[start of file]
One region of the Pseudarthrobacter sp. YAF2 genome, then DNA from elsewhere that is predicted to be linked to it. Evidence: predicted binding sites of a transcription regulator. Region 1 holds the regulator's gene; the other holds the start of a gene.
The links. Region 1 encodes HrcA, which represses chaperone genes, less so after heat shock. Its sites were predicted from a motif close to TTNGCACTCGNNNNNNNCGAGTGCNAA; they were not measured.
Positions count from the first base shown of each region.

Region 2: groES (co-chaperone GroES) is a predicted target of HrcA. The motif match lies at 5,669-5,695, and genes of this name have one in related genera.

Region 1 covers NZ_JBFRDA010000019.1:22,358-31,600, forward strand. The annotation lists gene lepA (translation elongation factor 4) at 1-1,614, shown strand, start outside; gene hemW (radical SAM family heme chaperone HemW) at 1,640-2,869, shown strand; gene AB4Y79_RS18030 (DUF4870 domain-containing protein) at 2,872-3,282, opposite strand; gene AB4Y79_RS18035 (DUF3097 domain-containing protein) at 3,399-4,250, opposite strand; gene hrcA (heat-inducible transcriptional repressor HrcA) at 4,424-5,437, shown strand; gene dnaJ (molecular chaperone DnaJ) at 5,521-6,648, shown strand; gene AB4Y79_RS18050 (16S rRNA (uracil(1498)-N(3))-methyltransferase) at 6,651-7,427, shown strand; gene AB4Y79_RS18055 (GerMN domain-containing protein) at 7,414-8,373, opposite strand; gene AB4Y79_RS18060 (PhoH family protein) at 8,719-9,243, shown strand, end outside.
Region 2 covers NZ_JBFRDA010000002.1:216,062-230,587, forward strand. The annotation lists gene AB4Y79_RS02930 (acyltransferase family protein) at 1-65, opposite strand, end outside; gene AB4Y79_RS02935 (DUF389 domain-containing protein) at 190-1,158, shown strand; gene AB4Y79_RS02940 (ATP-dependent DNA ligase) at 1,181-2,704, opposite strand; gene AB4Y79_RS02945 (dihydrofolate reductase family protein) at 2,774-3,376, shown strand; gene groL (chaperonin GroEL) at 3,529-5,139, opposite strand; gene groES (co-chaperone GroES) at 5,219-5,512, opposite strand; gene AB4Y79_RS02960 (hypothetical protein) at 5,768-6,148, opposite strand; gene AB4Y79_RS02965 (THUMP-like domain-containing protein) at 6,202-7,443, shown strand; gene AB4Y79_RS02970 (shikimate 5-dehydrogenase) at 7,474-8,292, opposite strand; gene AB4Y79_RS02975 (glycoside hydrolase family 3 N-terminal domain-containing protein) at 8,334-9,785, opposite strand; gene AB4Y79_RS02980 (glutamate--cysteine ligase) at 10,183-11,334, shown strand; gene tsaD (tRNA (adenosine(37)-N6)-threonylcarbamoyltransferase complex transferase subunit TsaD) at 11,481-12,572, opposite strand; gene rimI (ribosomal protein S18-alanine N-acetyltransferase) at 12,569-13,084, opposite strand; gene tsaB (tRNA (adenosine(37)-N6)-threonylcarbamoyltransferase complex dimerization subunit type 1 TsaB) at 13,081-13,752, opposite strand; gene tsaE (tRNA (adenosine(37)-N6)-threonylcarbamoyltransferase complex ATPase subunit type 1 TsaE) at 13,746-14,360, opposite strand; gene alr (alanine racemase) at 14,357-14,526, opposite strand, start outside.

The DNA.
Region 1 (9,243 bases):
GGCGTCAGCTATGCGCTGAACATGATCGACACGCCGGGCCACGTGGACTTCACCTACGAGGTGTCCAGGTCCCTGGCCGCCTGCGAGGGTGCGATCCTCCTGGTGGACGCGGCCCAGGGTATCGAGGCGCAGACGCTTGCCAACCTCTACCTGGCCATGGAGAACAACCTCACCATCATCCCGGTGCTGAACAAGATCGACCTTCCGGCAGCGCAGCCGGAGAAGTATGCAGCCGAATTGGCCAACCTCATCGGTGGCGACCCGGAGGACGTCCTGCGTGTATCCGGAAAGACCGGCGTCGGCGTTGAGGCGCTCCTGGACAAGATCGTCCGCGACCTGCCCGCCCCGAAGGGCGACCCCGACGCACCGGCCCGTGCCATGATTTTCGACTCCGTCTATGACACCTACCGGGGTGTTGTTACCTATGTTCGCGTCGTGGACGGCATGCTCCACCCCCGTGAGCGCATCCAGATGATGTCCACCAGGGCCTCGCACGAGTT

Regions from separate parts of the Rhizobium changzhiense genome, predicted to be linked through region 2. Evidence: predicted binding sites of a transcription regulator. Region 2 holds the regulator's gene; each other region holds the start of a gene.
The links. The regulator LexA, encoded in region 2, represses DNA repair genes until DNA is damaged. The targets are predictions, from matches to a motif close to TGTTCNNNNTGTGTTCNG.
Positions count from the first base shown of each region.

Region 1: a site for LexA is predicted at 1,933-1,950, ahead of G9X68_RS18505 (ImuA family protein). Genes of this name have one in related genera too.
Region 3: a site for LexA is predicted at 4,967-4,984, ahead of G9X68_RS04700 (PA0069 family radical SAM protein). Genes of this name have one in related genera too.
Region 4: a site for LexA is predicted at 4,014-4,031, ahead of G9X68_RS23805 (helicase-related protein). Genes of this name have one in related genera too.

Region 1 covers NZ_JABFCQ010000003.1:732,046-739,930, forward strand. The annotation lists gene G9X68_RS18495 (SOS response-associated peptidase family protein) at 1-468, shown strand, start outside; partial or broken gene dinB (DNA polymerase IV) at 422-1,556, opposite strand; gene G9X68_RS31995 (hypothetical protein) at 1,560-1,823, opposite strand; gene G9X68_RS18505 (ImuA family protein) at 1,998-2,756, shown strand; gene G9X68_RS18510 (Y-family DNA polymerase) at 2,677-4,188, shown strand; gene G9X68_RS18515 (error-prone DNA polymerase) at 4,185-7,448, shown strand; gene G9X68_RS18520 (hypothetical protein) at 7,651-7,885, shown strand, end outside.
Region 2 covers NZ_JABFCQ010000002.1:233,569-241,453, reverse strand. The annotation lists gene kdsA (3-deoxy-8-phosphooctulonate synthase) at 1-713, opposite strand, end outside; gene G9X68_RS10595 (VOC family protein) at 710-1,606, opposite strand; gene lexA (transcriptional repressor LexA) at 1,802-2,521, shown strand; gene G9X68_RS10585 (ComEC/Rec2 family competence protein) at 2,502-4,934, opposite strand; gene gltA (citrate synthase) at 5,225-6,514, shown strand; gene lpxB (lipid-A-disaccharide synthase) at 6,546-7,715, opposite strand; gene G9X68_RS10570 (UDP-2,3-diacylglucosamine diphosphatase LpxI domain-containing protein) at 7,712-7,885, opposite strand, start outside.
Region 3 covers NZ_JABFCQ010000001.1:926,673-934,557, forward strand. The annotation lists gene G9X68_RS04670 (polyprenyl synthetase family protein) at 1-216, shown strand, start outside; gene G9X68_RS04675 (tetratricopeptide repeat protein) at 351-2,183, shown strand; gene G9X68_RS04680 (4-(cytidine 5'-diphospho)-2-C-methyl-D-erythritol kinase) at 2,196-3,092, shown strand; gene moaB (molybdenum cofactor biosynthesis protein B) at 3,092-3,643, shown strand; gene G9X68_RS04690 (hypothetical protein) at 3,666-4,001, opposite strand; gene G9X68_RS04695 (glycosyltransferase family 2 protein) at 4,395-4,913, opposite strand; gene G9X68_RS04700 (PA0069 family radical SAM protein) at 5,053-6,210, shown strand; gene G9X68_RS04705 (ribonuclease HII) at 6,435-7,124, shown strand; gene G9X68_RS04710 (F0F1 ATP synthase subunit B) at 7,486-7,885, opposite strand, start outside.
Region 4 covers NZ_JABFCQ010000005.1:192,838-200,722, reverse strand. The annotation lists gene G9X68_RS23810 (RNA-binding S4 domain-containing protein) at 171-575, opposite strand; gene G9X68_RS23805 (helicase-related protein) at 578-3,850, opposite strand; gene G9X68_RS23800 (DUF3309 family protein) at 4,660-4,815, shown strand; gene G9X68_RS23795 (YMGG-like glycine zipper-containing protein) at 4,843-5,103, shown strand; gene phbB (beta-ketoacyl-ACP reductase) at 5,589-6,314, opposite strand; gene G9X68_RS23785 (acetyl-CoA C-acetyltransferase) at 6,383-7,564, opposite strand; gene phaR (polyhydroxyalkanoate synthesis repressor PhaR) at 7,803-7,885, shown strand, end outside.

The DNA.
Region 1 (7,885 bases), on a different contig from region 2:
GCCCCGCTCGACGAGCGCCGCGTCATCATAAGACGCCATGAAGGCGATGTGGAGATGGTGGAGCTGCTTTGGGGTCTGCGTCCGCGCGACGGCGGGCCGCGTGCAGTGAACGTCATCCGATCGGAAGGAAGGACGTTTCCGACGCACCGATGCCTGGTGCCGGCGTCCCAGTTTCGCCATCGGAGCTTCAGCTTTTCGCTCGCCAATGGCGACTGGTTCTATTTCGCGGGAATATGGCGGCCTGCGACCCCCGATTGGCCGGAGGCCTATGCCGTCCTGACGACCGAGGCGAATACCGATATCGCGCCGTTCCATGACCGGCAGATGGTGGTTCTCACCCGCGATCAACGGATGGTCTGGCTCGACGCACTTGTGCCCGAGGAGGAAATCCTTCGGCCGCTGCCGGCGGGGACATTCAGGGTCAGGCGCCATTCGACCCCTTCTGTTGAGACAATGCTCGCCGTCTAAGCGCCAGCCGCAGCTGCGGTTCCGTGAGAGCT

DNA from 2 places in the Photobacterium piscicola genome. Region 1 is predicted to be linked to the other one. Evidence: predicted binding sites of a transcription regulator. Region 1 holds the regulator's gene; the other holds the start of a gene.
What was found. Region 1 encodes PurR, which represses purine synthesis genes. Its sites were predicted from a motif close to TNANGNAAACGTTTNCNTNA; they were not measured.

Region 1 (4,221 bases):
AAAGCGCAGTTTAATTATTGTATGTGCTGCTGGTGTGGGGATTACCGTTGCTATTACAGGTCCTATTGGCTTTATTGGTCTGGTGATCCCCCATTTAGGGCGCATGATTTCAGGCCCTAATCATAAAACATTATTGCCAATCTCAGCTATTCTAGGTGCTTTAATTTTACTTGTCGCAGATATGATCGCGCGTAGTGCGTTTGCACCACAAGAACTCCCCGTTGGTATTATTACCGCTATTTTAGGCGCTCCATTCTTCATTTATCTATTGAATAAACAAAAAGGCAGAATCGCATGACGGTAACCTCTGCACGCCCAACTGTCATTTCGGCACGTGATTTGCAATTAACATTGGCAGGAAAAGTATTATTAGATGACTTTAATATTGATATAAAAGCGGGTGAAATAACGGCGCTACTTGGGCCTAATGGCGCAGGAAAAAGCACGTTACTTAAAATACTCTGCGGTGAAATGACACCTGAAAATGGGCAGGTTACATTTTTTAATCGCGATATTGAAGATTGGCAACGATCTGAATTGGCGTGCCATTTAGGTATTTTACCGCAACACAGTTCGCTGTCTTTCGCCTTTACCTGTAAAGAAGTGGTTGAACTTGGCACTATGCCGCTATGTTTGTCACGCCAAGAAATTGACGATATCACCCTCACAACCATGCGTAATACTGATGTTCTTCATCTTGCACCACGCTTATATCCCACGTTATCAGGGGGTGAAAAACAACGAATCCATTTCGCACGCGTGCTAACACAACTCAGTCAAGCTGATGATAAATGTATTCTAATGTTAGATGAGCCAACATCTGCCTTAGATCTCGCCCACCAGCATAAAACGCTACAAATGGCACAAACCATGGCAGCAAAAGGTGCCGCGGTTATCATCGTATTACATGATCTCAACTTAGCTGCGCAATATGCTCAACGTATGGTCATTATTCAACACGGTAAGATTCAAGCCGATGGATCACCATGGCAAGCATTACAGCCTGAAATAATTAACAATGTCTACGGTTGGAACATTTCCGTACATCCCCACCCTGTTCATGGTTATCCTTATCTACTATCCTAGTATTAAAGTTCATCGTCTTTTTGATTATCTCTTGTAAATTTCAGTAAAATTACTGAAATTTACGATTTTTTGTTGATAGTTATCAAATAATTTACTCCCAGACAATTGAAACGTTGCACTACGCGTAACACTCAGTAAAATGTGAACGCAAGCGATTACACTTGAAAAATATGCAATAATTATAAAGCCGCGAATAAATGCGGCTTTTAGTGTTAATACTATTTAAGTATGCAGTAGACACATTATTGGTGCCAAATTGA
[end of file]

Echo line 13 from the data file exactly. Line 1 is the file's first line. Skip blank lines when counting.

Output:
Region 1: a site for LexA is predicted at 1,933-1,950, ahead of G9X68_RS18505 (ImuA family protein). Genes of this name have one in related genera too.